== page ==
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Robert G. Nath
Tax Attorney

Over 30 Years'
Experience
Concentrating in
IRS and State Tax
Controversy Matters!
_______________

Tel: 703-356-5016
Fax: 703-356-5019

Robert G. Nath, PLLC
1775 Wiehle Avenue
Suite 400
Reston, VA 20190

www.Rnathlaw.com

Copyright 2016
All Rights Reserved.

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  IRS Penalties
  1. How does the IRS figure penalties?


  2. The most common IRS penalties are calculated on the amount of tax that is due but unpaid. For example, if you file an income tax return late, the law says you must pay 5% per month (up to 25%) of the "net amount due." (So if there is no net amount due, there is no penalty.) The other common penalties are late payment (1/2% per month at first, then increasing to 1%), estimated taxes, and bad check penalty. For businesses, the most common penalties are for failure to pay over the payroll taxes.

  3. How can penalties be avoided or abated?


  4. Generally, you must show "reasonable cause" and/or "ordinary care and prudence" in order to avoid or abate penalties. These are shown by a full presentation of all facts and circumstances. An example is a serious illness that prevented you from filing a tax return on time. Another might be a severe, unexpected cash flow crunch (such as from a natural disaster or terrorist attack). However, be aware that the Internal Revenue Manual and hundreds of cases have interpreted these phrases. Each type of penalty comes with its own standards that must be explicitly addressed, in detail.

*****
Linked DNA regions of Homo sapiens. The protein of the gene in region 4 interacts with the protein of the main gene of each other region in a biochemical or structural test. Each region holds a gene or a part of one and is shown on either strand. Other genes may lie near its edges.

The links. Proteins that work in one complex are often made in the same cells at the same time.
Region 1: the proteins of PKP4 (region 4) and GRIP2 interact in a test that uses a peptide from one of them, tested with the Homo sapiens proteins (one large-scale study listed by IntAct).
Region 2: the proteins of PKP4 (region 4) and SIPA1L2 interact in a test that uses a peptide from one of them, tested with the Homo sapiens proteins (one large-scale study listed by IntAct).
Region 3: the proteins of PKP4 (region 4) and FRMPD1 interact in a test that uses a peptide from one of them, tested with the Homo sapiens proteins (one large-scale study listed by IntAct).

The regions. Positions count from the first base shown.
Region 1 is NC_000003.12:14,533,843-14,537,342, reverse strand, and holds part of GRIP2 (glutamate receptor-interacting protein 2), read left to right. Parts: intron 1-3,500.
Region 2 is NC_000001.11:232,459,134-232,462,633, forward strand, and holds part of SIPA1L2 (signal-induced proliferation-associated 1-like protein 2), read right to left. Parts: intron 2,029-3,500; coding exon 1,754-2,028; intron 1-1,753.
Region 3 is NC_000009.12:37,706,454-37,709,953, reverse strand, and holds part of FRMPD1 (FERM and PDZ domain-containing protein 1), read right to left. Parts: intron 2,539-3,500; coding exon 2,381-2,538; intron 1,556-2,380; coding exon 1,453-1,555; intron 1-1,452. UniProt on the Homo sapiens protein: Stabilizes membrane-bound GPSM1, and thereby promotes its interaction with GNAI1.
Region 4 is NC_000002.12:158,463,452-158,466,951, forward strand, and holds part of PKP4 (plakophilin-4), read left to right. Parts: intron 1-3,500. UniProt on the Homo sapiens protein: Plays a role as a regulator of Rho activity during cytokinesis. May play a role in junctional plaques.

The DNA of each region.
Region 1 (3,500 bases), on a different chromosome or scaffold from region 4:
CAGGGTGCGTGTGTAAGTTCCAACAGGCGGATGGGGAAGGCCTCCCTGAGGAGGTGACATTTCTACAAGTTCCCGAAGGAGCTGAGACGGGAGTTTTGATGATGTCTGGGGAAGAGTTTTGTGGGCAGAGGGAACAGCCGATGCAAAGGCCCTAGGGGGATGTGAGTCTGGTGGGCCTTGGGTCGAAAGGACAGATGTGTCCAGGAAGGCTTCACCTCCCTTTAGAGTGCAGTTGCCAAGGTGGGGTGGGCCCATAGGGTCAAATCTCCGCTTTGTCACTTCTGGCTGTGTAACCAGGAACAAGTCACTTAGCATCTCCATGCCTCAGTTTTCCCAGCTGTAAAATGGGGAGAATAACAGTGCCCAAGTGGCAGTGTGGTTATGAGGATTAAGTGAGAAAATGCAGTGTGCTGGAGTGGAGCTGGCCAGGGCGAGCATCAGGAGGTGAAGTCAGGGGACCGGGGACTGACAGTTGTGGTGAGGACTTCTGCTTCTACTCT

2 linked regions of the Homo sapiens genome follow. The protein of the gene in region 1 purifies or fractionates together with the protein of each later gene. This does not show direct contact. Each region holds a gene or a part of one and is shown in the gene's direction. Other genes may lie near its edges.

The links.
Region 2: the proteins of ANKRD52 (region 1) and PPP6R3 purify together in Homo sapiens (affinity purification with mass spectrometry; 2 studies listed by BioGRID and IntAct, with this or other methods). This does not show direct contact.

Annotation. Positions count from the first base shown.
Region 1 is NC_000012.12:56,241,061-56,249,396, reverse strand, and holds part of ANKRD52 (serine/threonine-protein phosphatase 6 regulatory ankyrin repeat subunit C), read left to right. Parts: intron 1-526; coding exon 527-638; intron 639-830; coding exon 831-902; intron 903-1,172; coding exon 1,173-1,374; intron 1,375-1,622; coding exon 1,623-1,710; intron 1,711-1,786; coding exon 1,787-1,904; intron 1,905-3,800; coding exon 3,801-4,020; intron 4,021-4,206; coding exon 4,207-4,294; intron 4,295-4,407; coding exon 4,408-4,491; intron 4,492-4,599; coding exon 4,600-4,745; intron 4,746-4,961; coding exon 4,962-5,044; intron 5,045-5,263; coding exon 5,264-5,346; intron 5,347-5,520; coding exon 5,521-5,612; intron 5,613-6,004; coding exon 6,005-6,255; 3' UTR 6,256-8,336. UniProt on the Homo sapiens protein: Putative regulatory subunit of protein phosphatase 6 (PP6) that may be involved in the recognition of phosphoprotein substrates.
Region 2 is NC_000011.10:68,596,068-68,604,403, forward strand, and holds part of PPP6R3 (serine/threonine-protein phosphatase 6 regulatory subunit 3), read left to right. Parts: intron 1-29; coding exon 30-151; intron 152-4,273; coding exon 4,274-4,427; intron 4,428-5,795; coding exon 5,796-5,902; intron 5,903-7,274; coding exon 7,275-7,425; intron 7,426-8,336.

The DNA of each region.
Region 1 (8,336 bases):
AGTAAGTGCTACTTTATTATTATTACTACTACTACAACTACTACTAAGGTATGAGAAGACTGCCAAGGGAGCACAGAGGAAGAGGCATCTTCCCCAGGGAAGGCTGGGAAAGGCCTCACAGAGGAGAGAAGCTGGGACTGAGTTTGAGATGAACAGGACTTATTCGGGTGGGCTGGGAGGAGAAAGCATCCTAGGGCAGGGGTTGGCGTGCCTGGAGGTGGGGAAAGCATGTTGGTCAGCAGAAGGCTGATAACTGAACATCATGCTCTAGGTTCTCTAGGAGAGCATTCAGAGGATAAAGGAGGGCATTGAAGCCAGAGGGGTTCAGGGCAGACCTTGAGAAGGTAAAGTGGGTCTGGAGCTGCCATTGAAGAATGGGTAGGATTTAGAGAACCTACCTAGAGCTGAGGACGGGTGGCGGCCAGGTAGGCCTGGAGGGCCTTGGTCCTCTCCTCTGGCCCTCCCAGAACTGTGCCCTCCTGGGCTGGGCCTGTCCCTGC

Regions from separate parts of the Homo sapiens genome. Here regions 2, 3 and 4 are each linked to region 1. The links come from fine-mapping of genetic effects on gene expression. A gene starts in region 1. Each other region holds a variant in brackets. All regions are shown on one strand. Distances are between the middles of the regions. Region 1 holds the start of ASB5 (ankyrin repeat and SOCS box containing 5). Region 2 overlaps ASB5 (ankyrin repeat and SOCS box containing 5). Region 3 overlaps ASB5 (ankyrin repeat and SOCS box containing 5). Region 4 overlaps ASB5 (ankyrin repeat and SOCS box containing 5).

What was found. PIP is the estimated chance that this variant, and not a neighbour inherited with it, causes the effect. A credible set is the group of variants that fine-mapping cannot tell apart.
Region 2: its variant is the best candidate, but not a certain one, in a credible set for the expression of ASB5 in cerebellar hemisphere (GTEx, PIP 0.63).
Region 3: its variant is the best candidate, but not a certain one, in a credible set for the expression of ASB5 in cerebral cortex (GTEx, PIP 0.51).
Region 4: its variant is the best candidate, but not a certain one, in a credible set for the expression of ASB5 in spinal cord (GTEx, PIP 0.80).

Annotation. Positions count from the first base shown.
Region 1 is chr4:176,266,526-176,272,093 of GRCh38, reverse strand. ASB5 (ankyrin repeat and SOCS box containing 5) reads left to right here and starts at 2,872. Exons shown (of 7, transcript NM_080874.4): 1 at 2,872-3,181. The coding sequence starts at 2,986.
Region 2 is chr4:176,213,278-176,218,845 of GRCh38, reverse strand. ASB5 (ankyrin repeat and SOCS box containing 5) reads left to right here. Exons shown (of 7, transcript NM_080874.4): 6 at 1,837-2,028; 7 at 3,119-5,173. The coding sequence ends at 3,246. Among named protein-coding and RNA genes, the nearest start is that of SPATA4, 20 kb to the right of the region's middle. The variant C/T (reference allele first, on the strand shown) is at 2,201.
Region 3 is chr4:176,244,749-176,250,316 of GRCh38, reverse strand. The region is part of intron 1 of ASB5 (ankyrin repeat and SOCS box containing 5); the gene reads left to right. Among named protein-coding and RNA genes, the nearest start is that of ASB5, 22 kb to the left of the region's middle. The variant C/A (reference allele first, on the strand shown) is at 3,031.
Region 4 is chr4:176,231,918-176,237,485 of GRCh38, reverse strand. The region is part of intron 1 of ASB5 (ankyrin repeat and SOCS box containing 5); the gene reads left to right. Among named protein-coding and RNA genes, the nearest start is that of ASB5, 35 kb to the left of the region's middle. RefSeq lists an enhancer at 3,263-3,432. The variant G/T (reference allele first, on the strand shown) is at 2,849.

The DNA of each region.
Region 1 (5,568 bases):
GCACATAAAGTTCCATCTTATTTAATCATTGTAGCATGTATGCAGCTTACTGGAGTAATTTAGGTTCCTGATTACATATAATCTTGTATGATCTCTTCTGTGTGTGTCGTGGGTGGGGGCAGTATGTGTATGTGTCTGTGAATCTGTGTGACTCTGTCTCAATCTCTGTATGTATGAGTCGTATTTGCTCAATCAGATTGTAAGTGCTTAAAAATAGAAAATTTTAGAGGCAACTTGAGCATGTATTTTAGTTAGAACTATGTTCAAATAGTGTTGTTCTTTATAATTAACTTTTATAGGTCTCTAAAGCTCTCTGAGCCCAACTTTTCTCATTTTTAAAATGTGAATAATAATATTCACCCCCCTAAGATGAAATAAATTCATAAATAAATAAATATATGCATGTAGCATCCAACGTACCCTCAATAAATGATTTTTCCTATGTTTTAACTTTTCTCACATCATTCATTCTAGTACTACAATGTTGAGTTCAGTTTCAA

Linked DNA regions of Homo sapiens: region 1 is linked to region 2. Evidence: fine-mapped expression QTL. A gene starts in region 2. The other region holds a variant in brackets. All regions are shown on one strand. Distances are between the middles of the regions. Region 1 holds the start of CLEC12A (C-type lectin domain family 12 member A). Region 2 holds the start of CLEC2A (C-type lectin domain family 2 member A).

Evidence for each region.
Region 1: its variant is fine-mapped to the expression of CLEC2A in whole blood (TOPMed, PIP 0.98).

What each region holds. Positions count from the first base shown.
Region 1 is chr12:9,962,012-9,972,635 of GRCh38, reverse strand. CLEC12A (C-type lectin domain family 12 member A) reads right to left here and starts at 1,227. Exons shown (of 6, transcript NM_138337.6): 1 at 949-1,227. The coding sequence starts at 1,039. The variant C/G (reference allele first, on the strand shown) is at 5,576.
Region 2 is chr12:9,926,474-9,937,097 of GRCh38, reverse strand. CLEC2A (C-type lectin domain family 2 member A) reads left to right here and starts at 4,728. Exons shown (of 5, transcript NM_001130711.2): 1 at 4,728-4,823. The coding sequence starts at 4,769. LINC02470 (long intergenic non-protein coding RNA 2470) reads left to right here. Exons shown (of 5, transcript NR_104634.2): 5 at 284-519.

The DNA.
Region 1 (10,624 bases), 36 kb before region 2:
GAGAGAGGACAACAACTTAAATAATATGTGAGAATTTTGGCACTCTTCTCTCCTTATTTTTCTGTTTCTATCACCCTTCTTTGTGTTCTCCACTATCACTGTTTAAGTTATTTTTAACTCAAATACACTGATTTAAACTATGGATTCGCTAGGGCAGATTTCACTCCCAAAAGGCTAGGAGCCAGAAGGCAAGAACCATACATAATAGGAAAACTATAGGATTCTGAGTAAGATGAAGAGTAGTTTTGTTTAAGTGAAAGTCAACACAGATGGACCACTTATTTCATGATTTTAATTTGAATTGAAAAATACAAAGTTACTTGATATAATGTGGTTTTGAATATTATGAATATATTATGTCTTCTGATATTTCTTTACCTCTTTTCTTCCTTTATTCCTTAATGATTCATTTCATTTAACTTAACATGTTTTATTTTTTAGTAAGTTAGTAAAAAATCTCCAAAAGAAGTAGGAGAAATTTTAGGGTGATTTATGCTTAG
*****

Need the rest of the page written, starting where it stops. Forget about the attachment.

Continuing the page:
5. Does the IRS charge interest on penalties?


  6. Yes. In fact, the law requires that interest be charged on tax, and on penalties, and on interest. This "interest on interest" feature arises because interest is compounded daily.





Robert G. Nath, Tax Attorney      Concentrating in IRS and State Tax Controversy Matters     Copyright 2016    All Rights Reserved.